Legal, not legal

CANNABIS ISSUE: Reality TV, federal crackdowns, celebrity stoners: an early guide to cannabis culture in 2012


HERBWISE It's been a weird year to start a marijuana column. Shortly after we started Herbwise, which was intended to be our weekly look at marijuana culture and events, politics reared its ugly head, rendering it necessary to go to hearings at the State Building, call up California Assembly members, and occasionally wade through seas of legalese. Such is the state of cannabis under ongoing federal prohibition, but it's been a particularly dramatic year.

And in some moments, news and culture reporting melded together in the marijuana world. Take, for example, the case of Oakland's Harborside Health Center, which is often called the largest dispensary in the world (it is certainly the largest in California). After years of painstakingly crafting a working relationship with city government, the business was heavily audited by the IRS. The federal agency decided Harborside -- and 40 other California dispensaries -- fell under the jurisdiction of Section 280E of the Internal Revenue Code, which denies the right for businesses involved in illegal drug trafficking to claim standard business expenditures. The collective now owes $2.4 million in back taxes, an amount that founder Steve DeAngelo asserts will bankrupt it if his business is forced to pay up.

Despite the ever-growing acceptance of the plant in the United States — a Gallup poll put the number at 50 percent in the fall of 2011 — medical marijuana is under attack by the federal government. Last fall, US Attorney for Northern California Melinda Haag sent out letters to the landlords of roughly a dozen Bay Area dispensaries threatening them with civil forfeiture, or possibly four decades in prison, if they failed to move this "trafficking" off their property within 45 days. The letters targeted dispensaries considered to be in a school zone.

Most left without a fight. In San Francisco, the Tenderloin's Divinity Tree Patients Wellness Cooperative, the Market Street Collective on Upper Market, and the Mission District's Medithrive and Mr. Nice Guy were among the businesses that shut their doors, some completely and some to transition into delivery-only services. [UPDATE: Attorney Matt Kumin tells the Guardian that Divinity Tree and Medithrive have filed a "coordinated federal lawsuit" through his office in protestation of the closures]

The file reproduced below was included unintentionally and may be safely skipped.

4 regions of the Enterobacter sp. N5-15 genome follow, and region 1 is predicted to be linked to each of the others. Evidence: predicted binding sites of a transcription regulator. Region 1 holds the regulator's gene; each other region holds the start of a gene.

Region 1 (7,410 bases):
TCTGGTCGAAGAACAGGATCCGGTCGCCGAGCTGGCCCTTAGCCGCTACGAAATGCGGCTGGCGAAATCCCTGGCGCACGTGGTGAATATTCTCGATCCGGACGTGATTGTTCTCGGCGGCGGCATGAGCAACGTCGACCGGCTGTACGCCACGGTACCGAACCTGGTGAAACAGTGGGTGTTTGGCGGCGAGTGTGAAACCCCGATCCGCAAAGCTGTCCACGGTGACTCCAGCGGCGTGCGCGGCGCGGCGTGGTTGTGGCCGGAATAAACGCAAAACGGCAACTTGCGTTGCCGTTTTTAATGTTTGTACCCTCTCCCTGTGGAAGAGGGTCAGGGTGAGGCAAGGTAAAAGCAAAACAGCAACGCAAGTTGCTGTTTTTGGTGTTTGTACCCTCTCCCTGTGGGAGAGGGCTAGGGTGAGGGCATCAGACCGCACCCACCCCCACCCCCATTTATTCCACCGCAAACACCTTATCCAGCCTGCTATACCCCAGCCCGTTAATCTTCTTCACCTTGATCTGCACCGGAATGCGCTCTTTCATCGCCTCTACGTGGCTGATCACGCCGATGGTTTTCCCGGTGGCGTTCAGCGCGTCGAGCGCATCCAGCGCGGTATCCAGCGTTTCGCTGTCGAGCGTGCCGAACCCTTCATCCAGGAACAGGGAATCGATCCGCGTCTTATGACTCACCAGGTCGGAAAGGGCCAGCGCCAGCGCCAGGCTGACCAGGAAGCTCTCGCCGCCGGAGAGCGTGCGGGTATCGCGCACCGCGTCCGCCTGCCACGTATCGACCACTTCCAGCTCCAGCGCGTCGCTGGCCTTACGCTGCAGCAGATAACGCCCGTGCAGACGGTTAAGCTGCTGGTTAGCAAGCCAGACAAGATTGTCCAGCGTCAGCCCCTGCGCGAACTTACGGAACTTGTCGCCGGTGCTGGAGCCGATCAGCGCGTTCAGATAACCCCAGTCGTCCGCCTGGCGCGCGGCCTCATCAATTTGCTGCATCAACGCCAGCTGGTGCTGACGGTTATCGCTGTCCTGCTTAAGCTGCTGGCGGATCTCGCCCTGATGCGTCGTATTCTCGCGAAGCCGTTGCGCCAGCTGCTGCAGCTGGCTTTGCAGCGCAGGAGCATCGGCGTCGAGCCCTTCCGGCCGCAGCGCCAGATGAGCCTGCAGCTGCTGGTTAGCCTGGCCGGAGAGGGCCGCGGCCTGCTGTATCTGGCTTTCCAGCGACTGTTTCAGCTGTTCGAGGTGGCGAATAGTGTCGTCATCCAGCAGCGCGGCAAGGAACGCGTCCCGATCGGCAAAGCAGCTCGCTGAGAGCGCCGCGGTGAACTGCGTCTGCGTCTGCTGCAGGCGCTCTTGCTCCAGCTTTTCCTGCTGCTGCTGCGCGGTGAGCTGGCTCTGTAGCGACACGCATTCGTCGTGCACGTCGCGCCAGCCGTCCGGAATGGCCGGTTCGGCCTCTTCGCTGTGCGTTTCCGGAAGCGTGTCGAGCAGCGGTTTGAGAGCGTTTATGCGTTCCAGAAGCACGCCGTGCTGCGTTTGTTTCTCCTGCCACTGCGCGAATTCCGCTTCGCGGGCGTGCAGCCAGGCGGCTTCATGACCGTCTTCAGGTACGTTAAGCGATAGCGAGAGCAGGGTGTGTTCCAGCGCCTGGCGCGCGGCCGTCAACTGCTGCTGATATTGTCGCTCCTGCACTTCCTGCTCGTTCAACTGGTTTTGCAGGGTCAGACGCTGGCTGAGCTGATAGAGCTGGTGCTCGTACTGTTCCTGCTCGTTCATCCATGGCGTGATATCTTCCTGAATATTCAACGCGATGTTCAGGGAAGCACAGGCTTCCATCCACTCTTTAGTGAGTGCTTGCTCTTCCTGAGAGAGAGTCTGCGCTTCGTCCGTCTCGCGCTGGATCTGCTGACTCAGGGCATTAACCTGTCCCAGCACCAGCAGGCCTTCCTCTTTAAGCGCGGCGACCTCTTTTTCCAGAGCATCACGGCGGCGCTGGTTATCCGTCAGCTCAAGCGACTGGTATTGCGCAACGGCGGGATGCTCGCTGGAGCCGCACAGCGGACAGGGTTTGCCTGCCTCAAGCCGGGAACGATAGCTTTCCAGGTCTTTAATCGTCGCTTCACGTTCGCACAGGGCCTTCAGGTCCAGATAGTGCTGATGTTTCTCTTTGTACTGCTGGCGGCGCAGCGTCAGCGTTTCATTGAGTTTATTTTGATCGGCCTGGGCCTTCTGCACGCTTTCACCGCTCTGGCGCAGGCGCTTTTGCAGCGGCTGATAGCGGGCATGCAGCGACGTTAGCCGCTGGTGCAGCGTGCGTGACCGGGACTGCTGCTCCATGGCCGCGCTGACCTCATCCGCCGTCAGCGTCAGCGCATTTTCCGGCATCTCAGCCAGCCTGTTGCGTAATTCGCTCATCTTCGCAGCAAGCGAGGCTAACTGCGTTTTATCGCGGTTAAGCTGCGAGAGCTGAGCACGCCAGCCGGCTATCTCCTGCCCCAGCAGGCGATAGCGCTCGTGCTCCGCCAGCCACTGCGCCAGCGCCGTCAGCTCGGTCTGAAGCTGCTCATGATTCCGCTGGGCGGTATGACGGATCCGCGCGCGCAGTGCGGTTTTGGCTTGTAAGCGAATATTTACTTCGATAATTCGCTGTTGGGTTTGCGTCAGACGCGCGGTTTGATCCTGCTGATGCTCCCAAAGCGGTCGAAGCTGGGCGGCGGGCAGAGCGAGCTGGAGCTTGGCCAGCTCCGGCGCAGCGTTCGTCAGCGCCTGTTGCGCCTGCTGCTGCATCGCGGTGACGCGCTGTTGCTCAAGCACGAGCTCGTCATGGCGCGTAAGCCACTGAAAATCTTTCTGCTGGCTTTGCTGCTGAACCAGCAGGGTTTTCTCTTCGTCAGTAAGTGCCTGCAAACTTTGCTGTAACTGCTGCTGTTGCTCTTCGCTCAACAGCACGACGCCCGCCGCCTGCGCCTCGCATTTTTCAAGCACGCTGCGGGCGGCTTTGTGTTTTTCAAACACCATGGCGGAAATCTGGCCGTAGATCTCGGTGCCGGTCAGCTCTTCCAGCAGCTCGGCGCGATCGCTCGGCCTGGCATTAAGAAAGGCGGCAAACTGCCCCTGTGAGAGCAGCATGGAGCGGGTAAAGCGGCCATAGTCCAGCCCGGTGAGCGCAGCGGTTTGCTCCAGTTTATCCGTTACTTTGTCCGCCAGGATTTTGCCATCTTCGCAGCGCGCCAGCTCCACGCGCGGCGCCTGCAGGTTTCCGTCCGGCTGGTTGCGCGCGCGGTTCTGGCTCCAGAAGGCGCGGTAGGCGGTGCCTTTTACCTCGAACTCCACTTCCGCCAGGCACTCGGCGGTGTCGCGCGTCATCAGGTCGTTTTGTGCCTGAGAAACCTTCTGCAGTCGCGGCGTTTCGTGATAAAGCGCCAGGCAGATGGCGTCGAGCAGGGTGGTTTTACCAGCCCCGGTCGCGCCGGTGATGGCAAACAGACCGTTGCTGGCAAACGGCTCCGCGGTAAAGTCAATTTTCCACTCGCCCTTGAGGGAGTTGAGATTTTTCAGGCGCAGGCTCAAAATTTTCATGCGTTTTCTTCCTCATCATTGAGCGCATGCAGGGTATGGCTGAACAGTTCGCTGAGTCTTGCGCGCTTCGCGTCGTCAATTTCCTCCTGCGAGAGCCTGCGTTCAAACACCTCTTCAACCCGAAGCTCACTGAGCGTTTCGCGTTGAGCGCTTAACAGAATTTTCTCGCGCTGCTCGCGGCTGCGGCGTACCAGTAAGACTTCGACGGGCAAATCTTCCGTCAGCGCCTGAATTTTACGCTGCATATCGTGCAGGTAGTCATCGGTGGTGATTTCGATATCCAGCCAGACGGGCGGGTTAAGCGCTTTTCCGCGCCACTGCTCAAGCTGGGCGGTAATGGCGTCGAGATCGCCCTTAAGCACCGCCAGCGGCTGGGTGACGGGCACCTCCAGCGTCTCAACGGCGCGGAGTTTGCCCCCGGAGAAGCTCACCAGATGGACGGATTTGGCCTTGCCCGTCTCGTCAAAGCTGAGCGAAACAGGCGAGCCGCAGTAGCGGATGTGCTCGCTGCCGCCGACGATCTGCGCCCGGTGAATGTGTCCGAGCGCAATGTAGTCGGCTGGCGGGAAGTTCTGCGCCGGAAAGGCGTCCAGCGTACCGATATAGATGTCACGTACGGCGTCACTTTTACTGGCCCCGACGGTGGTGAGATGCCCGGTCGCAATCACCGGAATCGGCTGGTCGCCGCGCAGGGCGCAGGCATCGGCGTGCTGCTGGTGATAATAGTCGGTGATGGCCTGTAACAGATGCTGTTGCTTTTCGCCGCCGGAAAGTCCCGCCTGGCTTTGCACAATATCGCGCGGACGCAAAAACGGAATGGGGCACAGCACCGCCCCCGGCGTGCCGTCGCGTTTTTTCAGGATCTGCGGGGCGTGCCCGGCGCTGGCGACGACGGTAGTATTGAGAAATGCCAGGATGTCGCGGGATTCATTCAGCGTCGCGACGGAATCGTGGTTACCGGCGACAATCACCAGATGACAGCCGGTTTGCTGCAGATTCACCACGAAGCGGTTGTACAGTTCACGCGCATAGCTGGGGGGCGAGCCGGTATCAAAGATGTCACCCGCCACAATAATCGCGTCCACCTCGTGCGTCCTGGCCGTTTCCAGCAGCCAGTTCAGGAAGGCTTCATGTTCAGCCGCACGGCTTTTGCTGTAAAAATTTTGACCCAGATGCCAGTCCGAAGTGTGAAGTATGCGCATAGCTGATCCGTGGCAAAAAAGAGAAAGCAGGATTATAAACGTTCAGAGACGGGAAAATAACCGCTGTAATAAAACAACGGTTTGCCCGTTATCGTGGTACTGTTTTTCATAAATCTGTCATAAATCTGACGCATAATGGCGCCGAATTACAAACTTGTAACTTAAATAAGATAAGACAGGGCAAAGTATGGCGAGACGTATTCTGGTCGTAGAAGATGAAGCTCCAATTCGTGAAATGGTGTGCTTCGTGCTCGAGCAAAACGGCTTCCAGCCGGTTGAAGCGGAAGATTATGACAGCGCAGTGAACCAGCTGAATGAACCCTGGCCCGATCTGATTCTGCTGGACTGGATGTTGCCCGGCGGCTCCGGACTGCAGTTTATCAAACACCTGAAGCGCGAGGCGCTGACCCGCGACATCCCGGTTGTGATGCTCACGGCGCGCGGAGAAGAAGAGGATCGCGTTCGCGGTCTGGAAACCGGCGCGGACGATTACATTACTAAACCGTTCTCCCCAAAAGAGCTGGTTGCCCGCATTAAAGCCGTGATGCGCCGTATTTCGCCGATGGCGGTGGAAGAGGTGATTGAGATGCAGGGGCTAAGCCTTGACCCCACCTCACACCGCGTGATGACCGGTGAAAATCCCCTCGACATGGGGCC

Fairfax's sole dispensary, Marin Alliance for Medical Marijuana, was forced to close after 15 years of legal operation overseen by long-time cannabis activist Lynette Shaw. The 7,500-person Marin County berg's town council passed a resolution supporting the Alliance, which served as a symbol of popular support for legal cannabis in a county beset with some of the highest breast cancer rates in the country.

Assemblymember Tom Ammiano and Sen. Mark Leno have been the most outspoken California politicians in coming out against the federal government's meddling with the state's cannabis. At a press conference at San Francisco's State Building in October 2011, Ammiano announced his frustration that the feds would "upset the will of the people" by curtailing safe patient access. Proud to be an elected gay official, he promised to continue to crusade for an issue that he says disproportionately affects the LGBTQ community.

One of the steps Ammiano took was to meet with Haag to discuss what could be done to assuage her concerns with the industry. "That was very, very disappointing," Ammiano commented on this initial talk. In a recent phone interview with the Guardian, he remembered that Haag implied that the order was coming from above, from high up in the Obama Administration.

Ammiano doubts her assertion that she had little discretion in the matter. "She said she was only doing what the boss was telling her to do. We had a hard time with that."

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